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Colon cancer Increase Found in Generation Z – ‘Western Diet’ Blamed

Colon cancer – also known as colorectal cancer – is being detected a lot more frequently among the members of Generation Z – people born in the 1990s. This is surprising considering that this type of cancer usually affects older generations; however, scientists at Ohio State University say they have found that a “Western Diet” is the culprit in the case of such increased instances of cancer among the younger generations.

The Western diet is a modern dietary pattern linked to an increase in colorectal cancer, especially in young adults. It is characterized by high intakes of pre-packaged/processed foods, refined grains, red meat, high-sugar drinks, sweets, fried food and many high fat items. These types of foods have long been cited as a cause of growing health problems among Americans, especially obesity and obesity among youth. However, this is the first time a study has shown a connection to colon cancer among youth.

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Generation Z, also known as Zoomers, is the demographic cohort succeeding Millennials and preceding Generation Alpha. Researchers and popular media use the mid-to-late 1990s as the starting birth years and the early 2010s as the ending birth years.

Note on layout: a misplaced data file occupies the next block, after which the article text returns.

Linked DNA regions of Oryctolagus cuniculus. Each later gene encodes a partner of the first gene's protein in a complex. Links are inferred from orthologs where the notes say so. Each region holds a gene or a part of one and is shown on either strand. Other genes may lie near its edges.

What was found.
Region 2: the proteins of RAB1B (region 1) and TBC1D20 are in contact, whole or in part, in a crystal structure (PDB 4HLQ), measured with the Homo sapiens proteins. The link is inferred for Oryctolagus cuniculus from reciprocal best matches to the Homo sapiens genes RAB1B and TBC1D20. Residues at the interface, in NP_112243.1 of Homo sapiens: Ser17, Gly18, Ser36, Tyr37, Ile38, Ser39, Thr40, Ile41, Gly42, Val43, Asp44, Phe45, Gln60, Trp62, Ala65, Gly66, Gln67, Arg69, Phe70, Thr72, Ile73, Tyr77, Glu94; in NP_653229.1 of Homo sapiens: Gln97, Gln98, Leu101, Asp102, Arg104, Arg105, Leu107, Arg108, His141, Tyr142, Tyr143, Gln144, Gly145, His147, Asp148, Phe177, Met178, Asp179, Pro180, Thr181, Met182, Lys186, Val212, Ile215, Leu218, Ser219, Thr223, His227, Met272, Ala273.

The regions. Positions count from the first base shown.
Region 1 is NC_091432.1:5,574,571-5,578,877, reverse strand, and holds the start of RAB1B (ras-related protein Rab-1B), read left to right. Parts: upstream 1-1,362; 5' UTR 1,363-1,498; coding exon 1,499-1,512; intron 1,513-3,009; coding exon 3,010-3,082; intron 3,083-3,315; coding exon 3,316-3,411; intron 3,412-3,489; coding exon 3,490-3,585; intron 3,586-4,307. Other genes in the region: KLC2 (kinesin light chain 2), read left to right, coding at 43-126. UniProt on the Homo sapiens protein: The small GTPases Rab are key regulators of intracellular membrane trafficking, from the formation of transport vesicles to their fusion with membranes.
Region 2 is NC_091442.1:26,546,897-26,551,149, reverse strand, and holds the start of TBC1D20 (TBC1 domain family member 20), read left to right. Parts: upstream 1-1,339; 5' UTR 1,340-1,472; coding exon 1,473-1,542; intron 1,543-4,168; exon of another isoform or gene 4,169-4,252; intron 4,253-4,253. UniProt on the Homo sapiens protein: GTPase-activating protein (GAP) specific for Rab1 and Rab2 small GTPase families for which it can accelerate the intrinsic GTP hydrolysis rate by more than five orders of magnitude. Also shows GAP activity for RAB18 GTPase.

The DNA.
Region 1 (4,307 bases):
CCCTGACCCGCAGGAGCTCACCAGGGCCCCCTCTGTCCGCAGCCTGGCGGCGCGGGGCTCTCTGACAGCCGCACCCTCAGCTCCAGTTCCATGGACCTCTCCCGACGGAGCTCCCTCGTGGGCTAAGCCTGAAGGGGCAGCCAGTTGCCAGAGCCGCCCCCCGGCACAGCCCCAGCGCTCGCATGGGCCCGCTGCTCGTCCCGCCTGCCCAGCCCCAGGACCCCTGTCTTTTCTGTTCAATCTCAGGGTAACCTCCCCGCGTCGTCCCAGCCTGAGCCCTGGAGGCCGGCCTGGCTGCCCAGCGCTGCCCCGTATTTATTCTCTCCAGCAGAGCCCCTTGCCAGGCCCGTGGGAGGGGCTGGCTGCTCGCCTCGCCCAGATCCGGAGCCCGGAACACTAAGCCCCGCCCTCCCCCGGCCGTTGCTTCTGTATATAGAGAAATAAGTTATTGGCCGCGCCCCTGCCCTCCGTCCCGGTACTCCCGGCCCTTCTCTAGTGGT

The researchers stated in their report that Colorectal/Colon cancer (CRC) is becoming more common in young adults (under 50). While some cases are due to genetic faults, the cause of most early-onset CRC remains a mystery.

Scientists believe diet may play a role. A Western diet, high in fat and low in fiber, might disrupt the balance of bacteria in the gut. This imbalance, called dysbiosis, can lead to inflammation and weaken the body’s defenses against tumors.

Another area of research is epigenetics, which studies how the environment can influence genes without changing the underlying DNA code. Epigenetics may help explain how diet and other lifestyle factors contribute to early-onset CRC.

The Mayo Clinic explains that colon cancer is a growth of cells that begins in a part of the large intestine called the colon. The colon is the first and longest part of the large intestine. The large intestine is the last part of the digestive system. The digestive system breaks down food for the body to use.

Colon cancer typically affects older adults, though it can happen at any age. It usually begins as small clumps of cells called polyps that form inside the colon. Polyps generally aren’t cancerous, but some can turn into colon cancers over time.

Polyps often don’t cause symptoms. For this reason, doctors recommend regular screening tests to look for polyps in the colon. Finding and removing polyps helps prevent colon cancer.

Basically, what you eat does matter. Food that causes inflammation of the colon or intestines could also cause colon cancer. So watch what you eat.



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